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CONTRIBUTED PHOTO From left: Seth Rohrbach (Harold Hill) and Sally Collins (Marian Paroo), CONTRIBUTED PHOTO From left: Seth Rohrbach (Harold Hill) and Sally Collins (Marian Paroo), "The Music Man," weekends through Aug. 9, Pennsylvania Playhouse, Bethlehem

Theater Review: 'Music Man' worth a trip to Pennsylvania Playhouse

Wednesday, July 29, 2015 by DEB BOYLAN Special to The Press in Focus

"Professor" Harold Hill has arrived by rail to River City, Iowa, and he's ready to form a marching band. The only problem is this bandleader has not one shred of music ability.

"The Music Man," weekends through Aug. 9, Pennsylvania Playhouse, 390 Illicks Mill Road, Bethlehem, is the quintessential American musical. Generations have grown up with this beloved classic through countless regional stage productions since its 1957 debut on the Great White Way and two film adaptations (1962 and 2003).

The book, music and lyrics by Meredith Willson and story by Willson and Franklin Lacey, sets the story in 1912 of traveling confidence man, Harold Hill (Seth Rohrbach), who is a fast-talking charmer out to make a quick buck and then move on to a fresh batch of unsuspecting townsfolk along the next whistle stop.

The play opens up with a group of traveling salesmen on a train heading toward River City, Iowa. The unnamed salesmen are played by; Joe Fink, Michael Hollingsworth, Brian Mendez, Paul Bonnici, Chris Egging, Brett Oliveira and Harold Minor.

The salesmen debate the merits of accepting credit versus cash and other shoptalk. Soon the conversation turns to Harold Hill in the opening number "Rock Island."

Anvil salesman Charlie Cowell (Jonathan Kerbein) warns the others about Hill's dubious reputation. The conductor (Neil D'Andria) announces the stop at River City and unbeknownst to the others, Hill who has been riding in the same train car as them hops off before it departs for the next stop.

Upon Hill's arrival in town he runs into his old partner in crime, Marcellus Washburn (Bill Mutimer), who has settled in River City and is now on the straight and narrow path. Mutimer is a scene-stealer and it is fun to see him on stage once again.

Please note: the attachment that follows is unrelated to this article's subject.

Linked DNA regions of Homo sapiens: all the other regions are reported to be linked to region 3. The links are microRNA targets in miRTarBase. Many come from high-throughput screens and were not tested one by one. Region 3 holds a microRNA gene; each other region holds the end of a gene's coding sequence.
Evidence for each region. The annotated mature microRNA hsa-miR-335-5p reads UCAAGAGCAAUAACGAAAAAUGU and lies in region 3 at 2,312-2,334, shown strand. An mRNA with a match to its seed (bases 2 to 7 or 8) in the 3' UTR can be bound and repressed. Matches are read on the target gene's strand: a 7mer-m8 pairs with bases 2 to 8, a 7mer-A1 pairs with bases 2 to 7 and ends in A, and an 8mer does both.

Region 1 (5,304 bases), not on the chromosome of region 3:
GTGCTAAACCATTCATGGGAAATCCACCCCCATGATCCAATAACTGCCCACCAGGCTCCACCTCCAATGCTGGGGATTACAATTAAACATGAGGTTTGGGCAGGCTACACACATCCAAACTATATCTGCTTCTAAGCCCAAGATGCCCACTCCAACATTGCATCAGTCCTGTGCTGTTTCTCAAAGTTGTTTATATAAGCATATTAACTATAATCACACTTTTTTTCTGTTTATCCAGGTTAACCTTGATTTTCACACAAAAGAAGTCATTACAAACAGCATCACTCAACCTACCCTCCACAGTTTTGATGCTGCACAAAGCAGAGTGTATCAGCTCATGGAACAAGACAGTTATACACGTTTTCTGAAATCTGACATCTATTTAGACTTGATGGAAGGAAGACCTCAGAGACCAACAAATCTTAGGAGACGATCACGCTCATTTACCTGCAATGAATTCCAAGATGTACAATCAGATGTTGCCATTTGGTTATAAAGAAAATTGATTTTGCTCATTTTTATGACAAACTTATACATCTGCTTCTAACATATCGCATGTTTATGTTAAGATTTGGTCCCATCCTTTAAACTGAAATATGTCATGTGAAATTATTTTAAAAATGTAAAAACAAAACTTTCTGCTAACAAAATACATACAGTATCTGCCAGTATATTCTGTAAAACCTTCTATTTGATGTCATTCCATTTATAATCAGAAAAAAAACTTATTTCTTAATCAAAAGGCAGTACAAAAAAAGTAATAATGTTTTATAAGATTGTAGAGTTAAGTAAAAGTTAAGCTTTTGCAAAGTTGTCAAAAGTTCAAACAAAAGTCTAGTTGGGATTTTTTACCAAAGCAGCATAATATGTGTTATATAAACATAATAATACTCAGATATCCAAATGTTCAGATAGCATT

Hill must convince the "Iowa Stubborn" townsfolk that they will benefit by allowing him to form a boys' marching band. Of course, Hill has no intention of forming a band. Instead, he plans on selling them uniforms and music instruments and dashing away.

Complicating his plans is town librarian and piano teacher Marian Paroo (Sally Collins). Washburn has cautioned Hill that Paroo will likely be able to see through his flimflam and that he should take his shtick elsewhere.

He meets Paroo on the street and attempts a flirtation, but as predicted by Washburn, she is not as taken with his charms as the other inhabitants of River City.

In her Irish brogue, Mrs. Paroo (Beth Breiner), Marian's widowed mother, admonishes her daughter about her overly-high standards in men, which has left her unmarried "If You Don't Mind My Saying So."

Hill eventually generates enthusiasm amongst the townspeople after interrupting a patriotic rally given by Mayor Shinn (Tony Kohl). The signature number, "76 Trombones," marks the turning point where Hill's plot begins to move forward.

"The Music Man" is an energetic look at small-town life in the early part of the 20th century. Willson based the play on his own hometown of Mason City, Iowa, and referred to the work as "an Iowan's attempt to pay tribute to his home state."

Found in River City and every community are town gossips who "Pick-A-Little": Alma Hix (Monique Haney), Ethel Toffelmier (Lindsay Miller), the Mayor's wife Eulalie Mackecknie Shinn (Nancy Sturm), Maude Dunlop (Carolyn Williams) and Mrs. Squires (Heather Reese).

There is the shy child overcoming an obstacle, Marion's younger brother, Winthrop Paroo (Aidan Reese), who suffers from a lisp that has broken his confidence. He is bullied by Amarylis (Gabrielle Vecciarelli), who harbors a secret crush on him.

There's the town hooligan, Tommy Djilas (Nikola Georgievski), who is dating the Mayor's daughter, Zaneeta Shinn (Madeline Prentice), much to the chagrin of the Mayor, of course.

Gracie Shinn (Jessica Sturm), Eulalie and Mayor Shinn's youngest child is excited about the arrival of "The Wells Fargo Wagon."

What is more American than a barbershop quartet? River City has its own in Olin Britt (Paul C. Bonnici), Oliver Hix (Brian Mendez), Ewart Dunlop (Michael Hollingsworth) and Jacey Squires (Joe Fink), who serenade in impeccable four-part harmony "Good Night Ladies."

The remaining citizens of River City are played by Chris Egging, Cozzette Frack, Darah Donaher, Devon McDowell, Dominick Philip, Drew Donaher, Erin Frack, Ezekial Frack, Ezerette Frack, Harold Minor, Jazmyne Frack, Logan Trexler, Mackenzie Hall, Sadie Reese, Shawna Serpe, Veronica Bocian and Veronica Philip.

Hollingsworth, Minor, Egging, Fink, Bonnici and Mendez are seen in dual roles.

With the Mayor inquiring into Hill's credentials, and Charlie Cowell arriving in town resolute to expose him, will he be able to escape town in time, and is he willing to leave behind "Marion the Librarian?"

Direction for "The Music Man" is under Mark Breiner, with Music Direction, Kevin O'Connell; Choreography, Melissa Keiser; Scenic and Lighting Design, Brett Oliveira, and Costume Design, Cathy Scharf and Kathy Wright, and Conductor-Keyboards, Kevin O'Connell.

"The Music Man" is a sweet slice of Americana. Even if you have seen it previously, it's worth a revisit. So, take the next train to River City via Pennsylvania Playhouse and become charmed by Harold Hill and the cast and crew of "The Music Man."